Glossary of abbreviations#


Like all technical documentation, the documentation for PyAnsys libraries includes lots of abbreviations, which is a general term that also includes acronyms and initialisms.

On the first use of an abbreviation that might be unfamiliar to the developer community, the documentation for a PyAnsys library provides the longer word or phrase. For your convenience, this page provides a glossary of all these abbreviations.


A - B - C#


Ansys Customer Excellence: The Ansys organization responsible for ensuring customer success with Ansys products.


Ansys customization toolkit: The Ansys unified and consistent toolkit for customizing and extending Ansys products.


Ansys Electronics Desktop: An Ansys product with the best-in-class solvers for electronics simulations. ACT uses easy-to-learn yet powerful XML (eXtensible Markup Language) and IronPython programming languages.


Artificial intelligence: A branch of computer science that deals with building smart machines that can perceive, synthesize, and infer information, allowing them to perform tasks that typically require human intelligence. AI can be applied to various domains, such as expert systems, natural language processing, speech recognition, and machine vision. See also DL (deep learning) and ML (machine learning), which both fall under AI.


APDL (Ansys Parametric Design Language): A powerful, structured scripting language used to interact with the Ansys Mechanical solver. See also MAPDL, an FEA (finite element analysis) program driven by APDL.


Application program interface: A set of rules that enable different apps to communicate with each other. An API is a type of software interface, offering a service to other pieces of software.


Boundary condition: A place on a structure where either the external force or the displacement is known at the start of the analysis. In this way, BCs (boundary conditions) are where the structure interacts with the environment either through the application of an external force or through some restraint that is imposing a displacement. See also DOF.


Computer aided design: The use of computers to aid in the creation, modification, analysis, or optimization of a design.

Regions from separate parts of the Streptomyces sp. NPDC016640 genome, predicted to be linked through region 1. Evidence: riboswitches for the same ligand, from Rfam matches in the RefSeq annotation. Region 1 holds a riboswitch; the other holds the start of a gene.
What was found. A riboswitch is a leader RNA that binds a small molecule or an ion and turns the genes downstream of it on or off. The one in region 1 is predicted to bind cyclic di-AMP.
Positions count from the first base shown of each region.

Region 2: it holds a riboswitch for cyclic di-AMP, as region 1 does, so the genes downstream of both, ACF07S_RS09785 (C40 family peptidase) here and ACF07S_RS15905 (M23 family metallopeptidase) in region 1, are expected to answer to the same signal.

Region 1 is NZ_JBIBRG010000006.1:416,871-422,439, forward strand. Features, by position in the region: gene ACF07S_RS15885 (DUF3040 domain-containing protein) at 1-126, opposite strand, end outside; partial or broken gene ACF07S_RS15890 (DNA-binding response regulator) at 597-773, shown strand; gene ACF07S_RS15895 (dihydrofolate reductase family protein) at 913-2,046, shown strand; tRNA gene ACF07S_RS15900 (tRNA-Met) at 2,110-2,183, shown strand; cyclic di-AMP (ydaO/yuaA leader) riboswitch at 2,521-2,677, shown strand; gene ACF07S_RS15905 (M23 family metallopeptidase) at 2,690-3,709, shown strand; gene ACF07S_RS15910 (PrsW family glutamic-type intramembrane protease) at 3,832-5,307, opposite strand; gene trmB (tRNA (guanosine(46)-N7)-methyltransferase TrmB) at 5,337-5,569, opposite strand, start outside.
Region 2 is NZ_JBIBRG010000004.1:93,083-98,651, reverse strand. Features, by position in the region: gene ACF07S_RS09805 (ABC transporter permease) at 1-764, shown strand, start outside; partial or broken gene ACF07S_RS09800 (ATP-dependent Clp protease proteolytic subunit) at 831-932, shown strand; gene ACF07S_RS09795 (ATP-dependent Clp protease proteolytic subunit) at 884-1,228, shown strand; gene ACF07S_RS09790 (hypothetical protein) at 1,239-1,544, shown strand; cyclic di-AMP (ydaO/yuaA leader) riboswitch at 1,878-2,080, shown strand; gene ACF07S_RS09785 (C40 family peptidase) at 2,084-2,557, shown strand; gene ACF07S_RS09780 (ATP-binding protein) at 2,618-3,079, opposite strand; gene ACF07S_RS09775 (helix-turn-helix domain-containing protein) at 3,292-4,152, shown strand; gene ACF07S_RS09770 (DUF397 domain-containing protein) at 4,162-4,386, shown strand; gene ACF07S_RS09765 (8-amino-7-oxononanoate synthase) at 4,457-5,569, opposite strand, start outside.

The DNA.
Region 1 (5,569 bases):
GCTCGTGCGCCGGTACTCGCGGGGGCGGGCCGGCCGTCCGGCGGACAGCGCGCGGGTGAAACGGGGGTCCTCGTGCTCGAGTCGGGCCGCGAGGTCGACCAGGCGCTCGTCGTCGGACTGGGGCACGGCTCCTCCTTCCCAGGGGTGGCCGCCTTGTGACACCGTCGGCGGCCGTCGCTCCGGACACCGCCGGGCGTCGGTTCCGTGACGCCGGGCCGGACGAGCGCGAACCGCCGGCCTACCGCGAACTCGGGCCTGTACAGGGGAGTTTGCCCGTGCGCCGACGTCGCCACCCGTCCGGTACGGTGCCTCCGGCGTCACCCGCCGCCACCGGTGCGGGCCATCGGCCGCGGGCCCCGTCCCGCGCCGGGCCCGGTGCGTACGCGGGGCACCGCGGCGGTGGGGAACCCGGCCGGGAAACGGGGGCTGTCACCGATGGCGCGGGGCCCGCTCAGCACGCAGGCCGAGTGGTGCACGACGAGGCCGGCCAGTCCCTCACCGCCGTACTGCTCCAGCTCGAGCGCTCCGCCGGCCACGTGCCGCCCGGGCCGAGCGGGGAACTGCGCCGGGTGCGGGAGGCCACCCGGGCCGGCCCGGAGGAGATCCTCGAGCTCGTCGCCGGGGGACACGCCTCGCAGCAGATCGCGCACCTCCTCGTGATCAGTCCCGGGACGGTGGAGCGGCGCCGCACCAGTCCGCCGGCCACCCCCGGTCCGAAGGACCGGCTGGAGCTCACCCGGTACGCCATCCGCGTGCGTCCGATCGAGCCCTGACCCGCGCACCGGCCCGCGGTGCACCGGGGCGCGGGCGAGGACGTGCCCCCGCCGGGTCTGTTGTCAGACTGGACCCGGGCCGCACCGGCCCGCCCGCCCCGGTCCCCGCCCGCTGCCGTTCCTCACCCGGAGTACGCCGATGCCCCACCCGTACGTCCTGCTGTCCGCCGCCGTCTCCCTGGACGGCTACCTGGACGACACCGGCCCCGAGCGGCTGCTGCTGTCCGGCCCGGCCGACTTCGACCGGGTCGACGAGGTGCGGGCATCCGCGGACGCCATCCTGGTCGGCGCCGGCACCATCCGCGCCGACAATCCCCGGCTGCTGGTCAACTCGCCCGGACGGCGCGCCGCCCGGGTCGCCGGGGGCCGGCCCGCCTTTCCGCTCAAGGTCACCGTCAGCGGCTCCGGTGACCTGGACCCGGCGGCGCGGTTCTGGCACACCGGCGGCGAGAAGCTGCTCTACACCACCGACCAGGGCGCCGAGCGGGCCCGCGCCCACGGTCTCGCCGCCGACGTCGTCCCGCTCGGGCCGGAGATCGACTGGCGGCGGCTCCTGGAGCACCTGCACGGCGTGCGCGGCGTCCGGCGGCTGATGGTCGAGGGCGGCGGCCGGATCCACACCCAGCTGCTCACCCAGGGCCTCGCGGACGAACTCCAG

Computational fluid dynamics: A branch of fluid mechanics that uses numerical analysis and data structures to analyze and solve problems that involve fluid flows and related transport phenomena such as heat and mass transfer.


CFX: An Ansys CFD (computational fluid dynamics) tool for designing and optimizing turbomachinery, include pumps, turbines, compressors, fans, and other rotating machinery.


Continuous integration/continuous delivery: The practice of automating the integration of code changes from multiple developers into a single codebase so that the code can be built, tested, and delivered to production-ready environments for approval.


Contributor license agreement: An agreement defining the terms under which intellectual property has been contributed to a project or company, typically for software under an open source license.


Common Object Request Broker Architecture: A standard designed to facilitate the communication of systems that are deployed on diverse platforms. CORBA enables collaboration between systems on different operating systems, programming languages, and computing hardware.


Carriage return, line feed: The invisible characters that the Windows operating system uses to denote line endings in files.

D - E - F#


Developer Ecosystem: The name of the Ansys team responsible for the Ansys Developer portal.


Deep learning: A subset of ML (machine learning), where artificial neural networks–algorithms modeled to work like the human brain–learn from large amounts of data. Deep learning is what drives many AI (artificial intelligence) technologies.